Easter is coming and with it comes its most popular centerpiece – the Easter Lily. But cat lovers beware. Before you display a lovely lily bouquet or plant in your home, or bring one to family or friend, consider the danger it could pose to a furry member of the family.
While many lilies are toxic to cats, there are several that are safe. So it’s important to know the difference.
Benign lilies pose less of a danger but are not completely without feline effects. These include the Peace, Peruvian, and Calla lilies – not “true lilies.” Peace and Calla lilies contain insoluble oxalate crystals that irritate the mouth when ingested. Typically, these benign lilies only cause minor symptoms, including tissue irritation to the mouth, tongue, pharynx and esophagus.
The lilies you want to KEEP OUT of a cat’s home are: Easter lilies, Tiger lilies, Day lilies, Asiatic hybrid lilies, Japanese show lilies, Rubrum lilies, Stargazer lilies, Red lilies, Western lilies and Wood lilies. These can be potentially fatal.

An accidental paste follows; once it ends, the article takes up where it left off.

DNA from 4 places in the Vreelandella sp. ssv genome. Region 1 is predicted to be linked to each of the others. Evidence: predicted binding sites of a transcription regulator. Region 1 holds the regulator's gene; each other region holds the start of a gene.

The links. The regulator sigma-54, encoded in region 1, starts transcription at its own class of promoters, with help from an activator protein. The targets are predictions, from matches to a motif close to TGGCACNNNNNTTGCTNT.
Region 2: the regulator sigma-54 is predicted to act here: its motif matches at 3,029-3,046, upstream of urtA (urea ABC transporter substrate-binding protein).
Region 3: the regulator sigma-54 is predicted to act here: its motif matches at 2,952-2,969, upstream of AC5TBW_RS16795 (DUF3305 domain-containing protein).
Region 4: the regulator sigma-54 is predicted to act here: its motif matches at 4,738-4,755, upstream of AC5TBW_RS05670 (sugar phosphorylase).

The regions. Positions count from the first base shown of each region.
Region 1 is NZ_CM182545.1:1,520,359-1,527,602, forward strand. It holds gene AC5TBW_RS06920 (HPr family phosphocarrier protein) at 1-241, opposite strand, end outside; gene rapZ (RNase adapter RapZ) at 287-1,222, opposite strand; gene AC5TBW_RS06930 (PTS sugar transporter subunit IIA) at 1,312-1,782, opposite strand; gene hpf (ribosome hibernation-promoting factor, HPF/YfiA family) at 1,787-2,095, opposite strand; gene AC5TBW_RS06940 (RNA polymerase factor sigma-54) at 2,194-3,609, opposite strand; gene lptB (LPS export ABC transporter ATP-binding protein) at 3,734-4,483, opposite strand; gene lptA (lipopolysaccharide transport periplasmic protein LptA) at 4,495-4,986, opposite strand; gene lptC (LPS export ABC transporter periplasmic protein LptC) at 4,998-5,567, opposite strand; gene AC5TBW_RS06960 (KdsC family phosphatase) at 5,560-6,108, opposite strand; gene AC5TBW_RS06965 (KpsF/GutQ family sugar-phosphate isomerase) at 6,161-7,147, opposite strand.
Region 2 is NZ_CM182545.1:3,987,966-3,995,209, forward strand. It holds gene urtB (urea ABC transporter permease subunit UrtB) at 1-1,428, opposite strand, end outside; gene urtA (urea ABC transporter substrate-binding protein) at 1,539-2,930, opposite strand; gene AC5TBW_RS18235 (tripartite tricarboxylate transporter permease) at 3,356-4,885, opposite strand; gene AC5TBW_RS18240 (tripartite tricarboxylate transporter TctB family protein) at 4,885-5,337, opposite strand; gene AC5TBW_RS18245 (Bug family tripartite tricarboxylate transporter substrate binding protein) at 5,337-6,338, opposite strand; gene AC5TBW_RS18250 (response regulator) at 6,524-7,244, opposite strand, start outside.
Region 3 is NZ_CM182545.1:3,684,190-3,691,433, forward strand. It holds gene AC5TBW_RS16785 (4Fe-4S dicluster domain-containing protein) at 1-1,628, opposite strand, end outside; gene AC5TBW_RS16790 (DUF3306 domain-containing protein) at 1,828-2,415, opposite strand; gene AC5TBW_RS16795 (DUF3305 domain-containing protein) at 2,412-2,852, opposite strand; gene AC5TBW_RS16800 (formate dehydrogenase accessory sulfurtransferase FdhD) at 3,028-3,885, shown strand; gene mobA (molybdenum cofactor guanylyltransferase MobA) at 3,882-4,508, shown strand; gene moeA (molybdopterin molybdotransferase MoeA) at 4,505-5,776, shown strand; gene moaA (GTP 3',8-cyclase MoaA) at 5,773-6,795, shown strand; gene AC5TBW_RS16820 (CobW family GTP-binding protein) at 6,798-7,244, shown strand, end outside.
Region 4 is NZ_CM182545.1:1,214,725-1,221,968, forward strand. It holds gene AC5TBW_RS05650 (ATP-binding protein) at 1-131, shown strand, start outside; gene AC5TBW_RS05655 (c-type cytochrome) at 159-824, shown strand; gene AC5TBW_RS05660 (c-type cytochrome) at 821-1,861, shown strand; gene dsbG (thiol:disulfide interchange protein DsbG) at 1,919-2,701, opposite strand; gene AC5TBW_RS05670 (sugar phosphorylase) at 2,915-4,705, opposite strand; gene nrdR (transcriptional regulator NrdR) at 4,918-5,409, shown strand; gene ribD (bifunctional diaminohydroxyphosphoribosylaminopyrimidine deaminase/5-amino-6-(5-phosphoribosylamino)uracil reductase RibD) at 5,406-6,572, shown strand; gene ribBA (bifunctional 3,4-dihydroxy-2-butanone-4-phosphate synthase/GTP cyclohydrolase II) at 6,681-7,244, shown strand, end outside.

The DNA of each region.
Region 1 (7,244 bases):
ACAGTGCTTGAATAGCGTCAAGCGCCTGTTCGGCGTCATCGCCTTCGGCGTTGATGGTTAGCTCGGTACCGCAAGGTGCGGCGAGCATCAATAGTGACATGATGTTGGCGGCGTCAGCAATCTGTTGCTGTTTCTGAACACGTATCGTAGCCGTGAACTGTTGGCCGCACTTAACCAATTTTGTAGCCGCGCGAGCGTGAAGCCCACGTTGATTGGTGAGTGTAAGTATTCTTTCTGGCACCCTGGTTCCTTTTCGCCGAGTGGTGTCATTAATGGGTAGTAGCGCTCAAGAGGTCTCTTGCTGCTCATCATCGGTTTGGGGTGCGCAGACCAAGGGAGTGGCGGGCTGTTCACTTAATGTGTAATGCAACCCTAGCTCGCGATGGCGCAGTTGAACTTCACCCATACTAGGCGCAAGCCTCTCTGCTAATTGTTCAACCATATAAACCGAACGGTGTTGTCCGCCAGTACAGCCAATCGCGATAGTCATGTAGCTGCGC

All parts of these lilies can be toxic to your cat, including pollen or water from the vase. Even if only a small amount is ingested, it can result in severe, acute kidney failure.
The symptoms your cat may experience after ingesting lilies include: vomiting, lack of interest in food, drooling, hiding, lethargy, kidney failure, increased or decreased thirst and urination, dehydration and a painful stomach.
The lily of the valley flower can also be potentially fatal. While this type does not cause kidney failure, it can cause life-threatening heart arrhythmias and death when ingested by cats.
If you see your feline family member consume any part of a lily, or if you have lilies in your home and your cat is experiencing any of these symptoms, bring her or him and the plant to Just Cats immediately, or if after hours, seek immediate emergency care at a veterinary hospital. The sooner they are treated, the better the outcome for your beloved kitty.
Happy Easter and Passover!